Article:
Lifelong learning is essential in today’s world to meet the personal and professional challenges of today and those of tomorrow.

Educational psychologists recognize many tangible and intangible benefits that come from lifelong learning:

Realization of personal interests and goals. Igniting or reigniting the fires within us makes life infinitely more fascinating. Moreover, lifelong learning provides springboards in opportunities that result in unforeseen ways.

Improvements in our professional and personal skills toolbox. While learning a new skill or acquiring knowledge, we equip our brains with the ability to expand our learning and acquire additional skills and aptitudes. During the past two decades, neuroscientists have discovered the brain’s ability to acquire new neural pathways of knowledge and information as it essentially sharpens itself as part of a process known as “neuroplasticity.” Such skill development can include enhancing interpersonal skills with others, problem-solving, creativity, critical thinking, expanding individual leadership tools, allowing us to see the interrelationships of things, situations, and people around us—our situational awareness, and increasing our conversational and emotional intelligence, and adaptability.

Improved self-confidence and sense of selfworth. Becoming more knowledgeable increases our sense of self-worth, which can thereby enhance our self-confidence. How? By providing us with a sense of satisfaction and accomplishment and increasing our trust in ourselves that we can meet new challenges and the tasks before us.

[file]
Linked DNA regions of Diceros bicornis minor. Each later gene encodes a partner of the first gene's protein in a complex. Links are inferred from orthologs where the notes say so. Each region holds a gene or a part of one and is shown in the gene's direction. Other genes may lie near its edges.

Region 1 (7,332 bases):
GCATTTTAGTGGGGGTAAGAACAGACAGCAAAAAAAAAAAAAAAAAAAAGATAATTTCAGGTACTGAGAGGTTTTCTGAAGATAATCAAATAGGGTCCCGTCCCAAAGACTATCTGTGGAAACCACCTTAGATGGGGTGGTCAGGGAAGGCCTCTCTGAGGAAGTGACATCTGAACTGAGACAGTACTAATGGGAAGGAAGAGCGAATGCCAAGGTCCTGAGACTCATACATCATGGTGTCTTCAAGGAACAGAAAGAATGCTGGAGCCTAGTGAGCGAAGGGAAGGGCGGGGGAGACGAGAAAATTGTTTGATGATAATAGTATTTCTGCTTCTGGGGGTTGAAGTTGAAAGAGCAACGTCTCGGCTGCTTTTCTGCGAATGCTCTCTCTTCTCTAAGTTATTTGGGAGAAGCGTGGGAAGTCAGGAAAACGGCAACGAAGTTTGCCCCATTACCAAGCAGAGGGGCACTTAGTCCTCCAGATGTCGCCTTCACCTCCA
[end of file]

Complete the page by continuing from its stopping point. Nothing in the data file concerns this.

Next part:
Keeps us connected. The world is changing. Our jobs are evolving. Our relationships with others grow. Lifelong learning keeps us connected to the changes around us and anchors us to others in our lives. It allows us to stay relevant—to ourselves and others—by promoting self-satisfaction and a sense of wholesomeness. It is its own reward. It brings us pleasure and joy.

Lifelong learning is essential in today’s world to meet the personal and professional challenges of today and those of tomorrow. It is enormously self-fulfilling. It allows us to be our best by growing, evolving, and adapting. It is its own reward. It allows us to reach the potential within and a role model for those around us. I encourage you to continue your quest of conscientious lifelong learning:

Recognize the things that interest you, your personal passions, your goals and aspirations. Think about what excites you, makes you, and what goals you’d like to accomplish.

List and prioritize your aspirations and goals and catalogue the things that can enable you to pursue your personal quest of learning.

Schedule and prioritize the things in your way to include opportunities to think, plan, read, listen, interact or interact with others in meaningful way.

Just do it, embrace it, and enjoy it!

Thank you Landmark, and to all in between then and now!